If you’re a Brazilian fight fan or someone associated with the sport, you were either in HSBC Arena in Rio de Janeiro on January 14th or you wanted to be there for UFC 142.
But not Demian Maia.
Tucked away in Sao Paulo, Maia was putting the finishing touches on his training camp, getting ready for a fight in Chicago on January 28th, and, with the exception of an autograph session in his home city, not worrying too much about what was going to happen in Rio earlier this month.
“I’m very focused and I don’t think about fighting on this or that day – just that I have a fight on the 28th and that’s it,” said Maia when asked about the event and whether he was going to attend or watch UFC 142. “I don’t even know if I’m gonna watch because normally right before my fights I don’t usually watch fights. I’m just focused on the 28th.”
So there was no worry from him about being seen with the crème de la crème of the Brazilian MMA world or disappointment about not competing on the card; he had business to take care of, and all eyes were on America, not Brazil.
“I’m very happy to fight and because I do what I love, and I know UFC is coming to Brazil more often, so sooner or later I know I’m going to be fighting here, but I’m not in a rush about that,” said Maia, whose attitude matches his fighting style. He’s not going to be reckless or wild. He will beat you with his mind before he does it with his hands or feet, and in a little over four years, he has gone from a one-dimensional jiu-jitsu player to a well-rounded mixed martial artist whose form may be unorthodox, but effective. And that’s come with a mix of work, focus, and a refreshing lack of ego.
“For me, it’s not hard because I love what I do and I love to fight,” he said. “I love boxing also, and not just jiu-jitsu, so whenever you do something that you love, it’s never hard work. Of course the training and everything is tough, but what I do I like very much and when you’re like that I think you develop very well.”
“I see some guys that are standup fighters and they’ve been doing jiu-jitsu for many years and they’re still not so good, and there are some jiu-jitsu guys that do standup for many years and they’re not so good, and the key is that they don’t like the other style,” Maia continues. “Sometimes they don’t like to train other styles and sometimes they don’t like to go from being the best at what they do to learning something else and there’s an ego involved there. If you think like a white belt, you can keep getting better. And when I decide to do something, I know that I will do it hard and I will get it.”
Winner of three of his last four, with the only loss a hard fought three round scrap with Mark Munoz that saw him actually rock “The Filipino Wrecking Machine” while the two traded blows early on, Maia has shown the ability to handle himself standing as well as on the mat. He will never be confused with a 185-pound knockout artist, but if going three rounds with Munoz and five rounds with champion Anderson Silva haven’t erased the memory of his knockout loss to Nate Marquardt back in 2009, you’re just not paying attention.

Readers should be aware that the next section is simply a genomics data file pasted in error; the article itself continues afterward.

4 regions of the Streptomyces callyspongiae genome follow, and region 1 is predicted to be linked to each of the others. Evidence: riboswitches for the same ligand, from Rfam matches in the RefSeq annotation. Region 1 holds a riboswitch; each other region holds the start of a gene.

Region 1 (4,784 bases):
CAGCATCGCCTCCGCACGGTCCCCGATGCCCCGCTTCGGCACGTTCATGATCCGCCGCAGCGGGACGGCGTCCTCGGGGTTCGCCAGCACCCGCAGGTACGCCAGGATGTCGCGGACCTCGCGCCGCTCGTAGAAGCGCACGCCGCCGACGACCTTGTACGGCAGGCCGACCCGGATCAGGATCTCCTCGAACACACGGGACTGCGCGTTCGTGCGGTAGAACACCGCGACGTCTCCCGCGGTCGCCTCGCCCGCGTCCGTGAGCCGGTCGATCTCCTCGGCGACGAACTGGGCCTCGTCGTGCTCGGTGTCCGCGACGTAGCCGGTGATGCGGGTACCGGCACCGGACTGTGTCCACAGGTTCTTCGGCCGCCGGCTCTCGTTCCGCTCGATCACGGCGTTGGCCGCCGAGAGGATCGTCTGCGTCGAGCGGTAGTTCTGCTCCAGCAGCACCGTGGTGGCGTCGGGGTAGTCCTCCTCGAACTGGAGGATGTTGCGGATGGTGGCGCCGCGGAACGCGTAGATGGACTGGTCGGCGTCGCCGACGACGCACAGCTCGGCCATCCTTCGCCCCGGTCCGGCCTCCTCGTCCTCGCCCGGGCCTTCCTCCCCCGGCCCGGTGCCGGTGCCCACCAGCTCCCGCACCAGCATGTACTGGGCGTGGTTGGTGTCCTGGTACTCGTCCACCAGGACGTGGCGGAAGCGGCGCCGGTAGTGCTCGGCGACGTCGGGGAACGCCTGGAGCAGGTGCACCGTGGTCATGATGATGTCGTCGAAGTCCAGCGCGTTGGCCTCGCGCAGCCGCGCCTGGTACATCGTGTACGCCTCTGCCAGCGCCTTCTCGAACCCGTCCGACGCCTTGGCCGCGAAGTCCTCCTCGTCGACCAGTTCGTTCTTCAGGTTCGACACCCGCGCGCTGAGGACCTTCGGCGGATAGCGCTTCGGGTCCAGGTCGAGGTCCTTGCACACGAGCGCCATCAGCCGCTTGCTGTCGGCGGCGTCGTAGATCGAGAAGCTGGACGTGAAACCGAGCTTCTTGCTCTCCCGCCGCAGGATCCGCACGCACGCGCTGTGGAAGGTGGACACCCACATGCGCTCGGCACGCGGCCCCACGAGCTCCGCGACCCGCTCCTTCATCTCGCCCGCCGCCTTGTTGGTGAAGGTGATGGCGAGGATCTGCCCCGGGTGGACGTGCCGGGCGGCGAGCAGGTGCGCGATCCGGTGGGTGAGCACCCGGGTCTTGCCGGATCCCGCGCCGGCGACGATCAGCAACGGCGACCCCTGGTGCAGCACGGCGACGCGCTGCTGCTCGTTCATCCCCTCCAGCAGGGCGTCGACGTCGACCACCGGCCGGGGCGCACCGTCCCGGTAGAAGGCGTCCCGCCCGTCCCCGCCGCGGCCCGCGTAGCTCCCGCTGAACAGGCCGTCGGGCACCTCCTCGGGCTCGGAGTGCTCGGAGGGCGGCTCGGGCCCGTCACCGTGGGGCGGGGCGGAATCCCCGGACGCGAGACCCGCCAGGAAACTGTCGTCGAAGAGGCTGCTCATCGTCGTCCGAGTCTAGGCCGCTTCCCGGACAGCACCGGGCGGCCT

So with his ego in check, his game growing by leaps and bounds with every fight, and the outlook looking bright for the 34-year old, it was no surprise that he didn’t get rattled when his original opponent for this Saturday’s FOX bout, Michael Bisping, was pulled from the fight to replace the injured Munoz against Chael Sonnen. In comes unbeaten New Yorker Chris Weidman, and Maia is as ready for his new foe as he was for the last one.
“Chris Weidman is one of the most promising fighters in the middleweight class, with amazing wrestling credentials, and he’s also showing a lot of good and always improving Jiu-Jitsu technique,” said Maia. “Being undefeated is not easy at this level of competition and he’s shown that he is a good fighter. I respect a lot the fact that he took the fight on short notice, as this is a big card on a great platform in FOX, and it shows how much heart he has. In no way do I think this is an easier fight, and I think it's going to be very interesting and great for the fans.”
And a win on such a nationally televised platform will also do wonders for Maia’s growing profile.
“It’s a good test for me if I want to be champion one day,” said Maia, who is already reaping the benefits of the UFC’s success in his home country.
“It’s a great feeling,” he said. “After last year, when the UFC came back to Brazil again, there was a great change in the sport in Brazil. And now, people recognize us in the street, they come to talk to us everywhere, and it’s different than before. Before, maybe just other fighters and the people involved with fights knew who I was. Now everyone comes to talk and the sport is very big here.”
Not surprisingly though, he hasn’t let all the attention get to his head.
“It doesn’t change my life. I’m still the same person like everybody else.”
That doesn’t mean he wouldn’t mind making his debut as a UFC fighter in his home country with a world title on the line one day.
“That would be great.”
Maia Thinking Like A White Belt, Fighting Like A Black Belt
By Thomas Gerbasi 1월 25, 2012